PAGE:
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Aluminum Antiperspirants Likely Contribute To Breast Cancer

by Sayer Ji

New research indicates that the aluminum found within antiperspirants may contribute to breast cancer. In a study published in the Journal of Applied Toxicology this month (Jan. 2012), researchers found that aluminum salts commonly found in antiperspirants exhibits oncogenic (cancer-causing) properties at extremely low concentrations.

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In the authors' words:

"Aluminium salts used as antiperspirants have been incriminated as contributing to breast cancer incidence in Western societies. To date, very little or no epidemiological or experimental data confirm or infirm this hypothesis. We report here that in MCF-10A human mammary epithelial cells, a well-established normal human mammary epithelial cell model, long-term exposure to aluminium chloride (AlCl(3) ) concentrations of 10-300 µm, i.e. up to 100 000-fold lower than those found in antiperspirants, and in the range of those recently measured in the human breast, results in loss of contact inhibition and anchorage-independent growth." [emphasis added]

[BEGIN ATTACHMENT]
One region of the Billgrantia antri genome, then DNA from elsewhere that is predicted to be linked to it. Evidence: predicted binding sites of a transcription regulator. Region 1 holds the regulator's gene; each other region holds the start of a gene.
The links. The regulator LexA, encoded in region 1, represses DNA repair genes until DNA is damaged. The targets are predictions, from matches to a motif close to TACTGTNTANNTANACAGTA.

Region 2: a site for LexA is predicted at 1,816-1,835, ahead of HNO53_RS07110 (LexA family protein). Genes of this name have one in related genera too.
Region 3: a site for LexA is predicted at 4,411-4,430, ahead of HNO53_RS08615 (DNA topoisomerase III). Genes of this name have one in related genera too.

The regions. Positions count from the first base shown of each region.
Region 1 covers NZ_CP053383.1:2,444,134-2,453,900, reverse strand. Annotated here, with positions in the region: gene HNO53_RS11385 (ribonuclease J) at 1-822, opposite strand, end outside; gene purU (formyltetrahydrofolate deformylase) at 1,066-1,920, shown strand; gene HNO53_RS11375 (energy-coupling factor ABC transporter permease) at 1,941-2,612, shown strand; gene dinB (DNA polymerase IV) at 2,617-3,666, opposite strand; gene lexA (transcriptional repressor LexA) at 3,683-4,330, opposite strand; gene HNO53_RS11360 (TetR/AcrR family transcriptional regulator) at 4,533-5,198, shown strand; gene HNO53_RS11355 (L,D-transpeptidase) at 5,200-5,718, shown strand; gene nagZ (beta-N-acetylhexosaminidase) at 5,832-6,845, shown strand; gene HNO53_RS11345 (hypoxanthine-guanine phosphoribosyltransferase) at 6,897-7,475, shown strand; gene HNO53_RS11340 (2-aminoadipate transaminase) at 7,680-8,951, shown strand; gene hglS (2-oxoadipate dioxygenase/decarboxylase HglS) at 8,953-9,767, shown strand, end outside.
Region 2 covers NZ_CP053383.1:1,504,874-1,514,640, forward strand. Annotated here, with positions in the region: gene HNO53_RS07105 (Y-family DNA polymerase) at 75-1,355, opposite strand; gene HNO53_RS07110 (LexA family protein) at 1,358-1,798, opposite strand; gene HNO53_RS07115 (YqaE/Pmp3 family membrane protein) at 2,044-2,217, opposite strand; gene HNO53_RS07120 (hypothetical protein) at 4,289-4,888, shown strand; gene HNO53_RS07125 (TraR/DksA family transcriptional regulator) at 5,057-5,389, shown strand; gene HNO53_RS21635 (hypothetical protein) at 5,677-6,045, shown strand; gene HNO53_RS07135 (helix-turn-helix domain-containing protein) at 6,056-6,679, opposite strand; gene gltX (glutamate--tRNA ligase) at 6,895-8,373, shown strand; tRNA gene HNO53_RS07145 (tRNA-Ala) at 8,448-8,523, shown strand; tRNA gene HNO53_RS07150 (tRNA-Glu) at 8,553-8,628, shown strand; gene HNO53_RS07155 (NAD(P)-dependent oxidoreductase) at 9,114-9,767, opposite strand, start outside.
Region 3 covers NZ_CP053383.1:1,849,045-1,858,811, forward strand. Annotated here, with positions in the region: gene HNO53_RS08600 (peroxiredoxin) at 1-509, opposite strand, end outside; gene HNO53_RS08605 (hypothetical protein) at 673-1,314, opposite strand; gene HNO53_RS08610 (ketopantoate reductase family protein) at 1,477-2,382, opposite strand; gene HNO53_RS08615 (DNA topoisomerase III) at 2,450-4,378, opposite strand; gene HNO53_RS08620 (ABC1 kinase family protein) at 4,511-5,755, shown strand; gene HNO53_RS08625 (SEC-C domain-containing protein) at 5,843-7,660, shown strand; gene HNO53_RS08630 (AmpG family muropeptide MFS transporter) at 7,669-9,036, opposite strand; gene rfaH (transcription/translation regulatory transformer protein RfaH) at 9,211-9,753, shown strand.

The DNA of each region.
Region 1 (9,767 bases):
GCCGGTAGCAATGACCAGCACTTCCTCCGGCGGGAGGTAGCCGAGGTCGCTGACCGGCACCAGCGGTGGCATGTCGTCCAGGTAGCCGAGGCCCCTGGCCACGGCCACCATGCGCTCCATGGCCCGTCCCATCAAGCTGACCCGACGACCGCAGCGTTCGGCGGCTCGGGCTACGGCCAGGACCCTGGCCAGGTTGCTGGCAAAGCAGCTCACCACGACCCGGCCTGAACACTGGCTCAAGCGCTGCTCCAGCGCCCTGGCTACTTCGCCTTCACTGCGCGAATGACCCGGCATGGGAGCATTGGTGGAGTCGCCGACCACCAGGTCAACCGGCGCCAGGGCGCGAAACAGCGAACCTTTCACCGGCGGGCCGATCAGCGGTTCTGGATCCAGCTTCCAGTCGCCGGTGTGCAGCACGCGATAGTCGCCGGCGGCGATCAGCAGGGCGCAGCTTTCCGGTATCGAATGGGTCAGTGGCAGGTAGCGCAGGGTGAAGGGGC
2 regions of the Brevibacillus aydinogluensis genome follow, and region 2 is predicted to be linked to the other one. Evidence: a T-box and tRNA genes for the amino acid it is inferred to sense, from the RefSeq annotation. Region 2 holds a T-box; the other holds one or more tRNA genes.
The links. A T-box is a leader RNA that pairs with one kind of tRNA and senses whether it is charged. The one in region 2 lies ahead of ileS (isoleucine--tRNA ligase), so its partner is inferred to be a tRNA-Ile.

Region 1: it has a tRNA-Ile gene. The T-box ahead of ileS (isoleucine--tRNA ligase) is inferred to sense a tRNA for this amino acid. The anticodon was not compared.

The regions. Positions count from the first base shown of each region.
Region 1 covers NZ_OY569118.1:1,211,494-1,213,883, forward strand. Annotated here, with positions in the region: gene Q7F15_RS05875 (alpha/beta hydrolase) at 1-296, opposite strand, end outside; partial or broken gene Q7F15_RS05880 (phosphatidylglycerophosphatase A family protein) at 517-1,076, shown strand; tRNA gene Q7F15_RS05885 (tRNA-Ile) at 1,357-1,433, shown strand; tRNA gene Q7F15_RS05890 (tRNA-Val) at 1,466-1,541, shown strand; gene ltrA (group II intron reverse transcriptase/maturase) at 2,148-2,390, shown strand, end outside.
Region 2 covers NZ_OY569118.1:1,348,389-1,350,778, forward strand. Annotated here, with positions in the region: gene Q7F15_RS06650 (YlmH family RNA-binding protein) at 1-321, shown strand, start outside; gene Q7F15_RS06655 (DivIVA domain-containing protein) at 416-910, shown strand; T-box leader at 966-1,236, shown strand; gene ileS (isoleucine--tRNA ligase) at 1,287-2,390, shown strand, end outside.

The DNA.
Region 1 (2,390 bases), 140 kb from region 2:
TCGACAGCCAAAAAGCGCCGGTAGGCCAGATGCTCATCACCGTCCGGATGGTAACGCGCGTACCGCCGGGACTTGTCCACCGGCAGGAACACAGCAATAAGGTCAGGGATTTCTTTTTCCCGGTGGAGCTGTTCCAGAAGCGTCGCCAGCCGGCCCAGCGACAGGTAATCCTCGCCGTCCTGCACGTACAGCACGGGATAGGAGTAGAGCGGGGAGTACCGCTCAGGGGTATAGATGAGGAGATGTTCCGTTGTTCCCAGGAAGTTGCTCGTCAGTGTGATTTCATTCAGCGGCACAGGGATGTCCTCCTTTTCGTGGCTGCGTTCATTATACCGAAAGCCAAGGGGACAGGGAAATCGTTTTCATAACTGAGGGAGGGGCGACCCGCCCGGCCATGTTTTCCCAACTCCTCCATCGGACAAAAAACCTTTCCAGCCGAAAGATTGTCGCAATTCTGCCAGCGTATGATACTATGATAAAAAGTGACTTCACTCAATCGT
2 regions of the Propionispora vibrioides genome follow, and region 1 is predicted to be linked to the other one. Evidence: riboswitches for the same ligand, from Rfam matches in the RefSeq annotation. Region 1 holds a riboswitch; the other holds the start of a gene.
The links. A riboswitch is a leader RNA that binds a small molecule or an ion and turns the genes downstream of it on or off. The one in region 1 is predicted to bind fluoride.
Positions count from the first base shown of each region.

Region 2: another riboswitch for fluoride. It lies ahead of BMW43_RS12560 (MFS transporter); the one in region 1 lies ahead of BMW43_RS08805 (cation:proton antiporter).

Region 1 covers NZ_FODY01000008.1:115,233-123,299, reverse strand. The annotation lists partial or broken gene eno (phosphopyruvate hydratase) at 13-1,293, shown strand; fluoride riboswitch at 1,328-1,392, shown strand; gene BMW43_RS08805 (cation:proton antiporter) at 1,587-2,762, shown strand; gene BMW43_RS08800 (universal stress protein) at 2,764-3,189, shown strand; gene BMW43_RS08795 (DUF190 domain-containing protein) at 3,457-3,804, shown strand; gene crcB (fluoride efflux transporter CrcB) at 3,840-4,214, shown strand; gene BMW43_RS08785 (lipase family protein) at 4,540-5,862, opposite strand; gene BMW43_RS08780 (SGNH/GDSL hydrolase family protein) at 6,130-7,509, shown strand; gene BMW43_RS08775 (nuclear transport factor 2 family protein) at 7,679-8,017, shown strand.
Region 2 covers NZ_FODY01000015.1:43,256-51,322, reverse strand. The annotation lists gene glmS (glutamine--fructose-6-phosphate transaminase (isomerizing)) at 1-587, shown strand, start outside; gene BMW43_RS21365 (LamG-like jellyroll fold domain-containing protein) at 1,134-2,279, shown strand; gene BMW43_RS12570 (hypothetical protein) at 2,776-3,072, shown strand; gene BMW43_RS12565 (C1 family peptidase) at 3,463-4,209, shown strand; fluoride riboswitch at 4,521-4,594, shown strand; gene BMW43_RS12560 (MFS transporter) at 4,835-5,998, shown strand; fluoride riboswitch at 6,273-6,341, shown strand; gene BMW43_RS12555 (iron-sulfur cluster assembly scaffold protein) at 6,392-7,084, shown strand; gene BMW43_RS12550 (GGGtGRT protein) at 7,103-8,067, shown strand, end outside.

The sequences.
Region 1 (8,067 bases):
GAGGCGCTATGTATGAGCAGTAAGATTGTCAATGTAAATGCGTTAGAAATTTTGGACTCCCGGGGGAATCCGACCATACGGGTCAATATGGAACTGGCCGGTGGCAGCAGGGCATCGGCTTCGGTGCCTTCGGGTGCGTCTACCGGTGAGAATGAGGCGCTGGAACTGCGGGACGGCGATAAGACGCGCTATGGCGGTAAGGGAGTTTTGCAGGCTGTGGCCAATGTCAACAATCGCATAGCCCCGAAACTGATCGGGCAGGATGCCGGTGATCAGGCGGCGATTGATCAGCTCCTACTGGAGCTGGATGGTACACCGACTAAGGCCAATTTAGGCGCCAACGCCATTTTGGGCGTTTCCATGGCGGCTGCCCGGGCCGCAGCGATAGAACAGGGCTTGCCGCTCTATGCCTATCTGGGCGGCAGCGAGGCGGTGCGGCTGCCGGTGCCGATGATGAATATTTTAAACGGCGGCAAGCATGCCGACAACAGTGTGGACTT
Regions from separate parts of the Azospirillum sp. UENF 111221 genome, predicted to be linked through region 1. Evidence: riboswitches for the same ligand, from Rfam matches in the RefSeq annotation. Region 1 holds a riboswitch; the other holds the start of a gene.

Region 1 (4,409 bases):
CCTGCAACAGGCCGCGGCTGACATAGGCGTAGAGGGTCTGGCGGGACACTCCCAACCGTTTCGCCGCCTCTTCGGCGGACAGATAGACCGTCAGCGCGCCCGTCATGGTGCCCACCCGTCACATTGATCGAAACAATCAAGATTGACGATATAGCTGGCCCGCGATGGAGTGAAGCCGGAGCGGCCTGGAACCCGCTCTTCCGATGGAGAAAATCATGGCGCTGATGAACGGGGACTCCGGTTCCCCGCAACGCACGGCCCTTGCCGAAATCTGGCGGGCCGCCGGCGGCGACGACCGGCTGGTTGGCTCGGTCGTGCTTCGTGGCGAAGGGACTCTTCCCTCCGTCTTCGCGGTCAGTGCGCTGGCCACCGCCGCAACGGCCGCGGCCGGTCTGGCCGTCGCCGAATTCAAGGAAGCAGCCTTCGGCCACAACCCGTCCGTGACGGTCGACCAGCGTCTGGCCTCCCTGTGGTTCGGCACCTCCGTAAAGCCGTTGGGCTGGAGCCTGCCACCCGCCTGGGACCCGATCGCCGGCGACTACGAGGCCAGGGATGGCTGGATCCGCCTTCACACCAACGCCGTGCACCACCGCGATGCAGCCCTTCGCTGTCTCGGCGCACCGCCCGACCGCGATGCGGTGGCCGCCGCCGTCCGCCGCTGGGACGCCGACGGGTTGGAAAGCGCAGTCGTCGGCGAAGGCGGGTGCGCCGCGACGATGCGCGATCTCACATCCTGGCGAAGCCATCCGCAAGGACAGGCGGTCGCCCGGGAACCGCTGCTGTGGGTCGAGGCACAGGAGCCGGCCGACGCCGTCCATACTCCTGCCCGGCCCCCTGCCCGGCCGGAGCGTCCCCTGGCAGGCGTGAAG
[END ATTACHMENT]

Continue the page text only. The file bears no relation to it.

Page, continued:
Research already shows that aluminum content is higher in nipple aspirate fluid in women with breast cancer-affected women versus a control group.  Also, aluminum is one of a wide range of "metalloestrogens" that may stimulate the proliferation of estrogen-sensitive breast cells.

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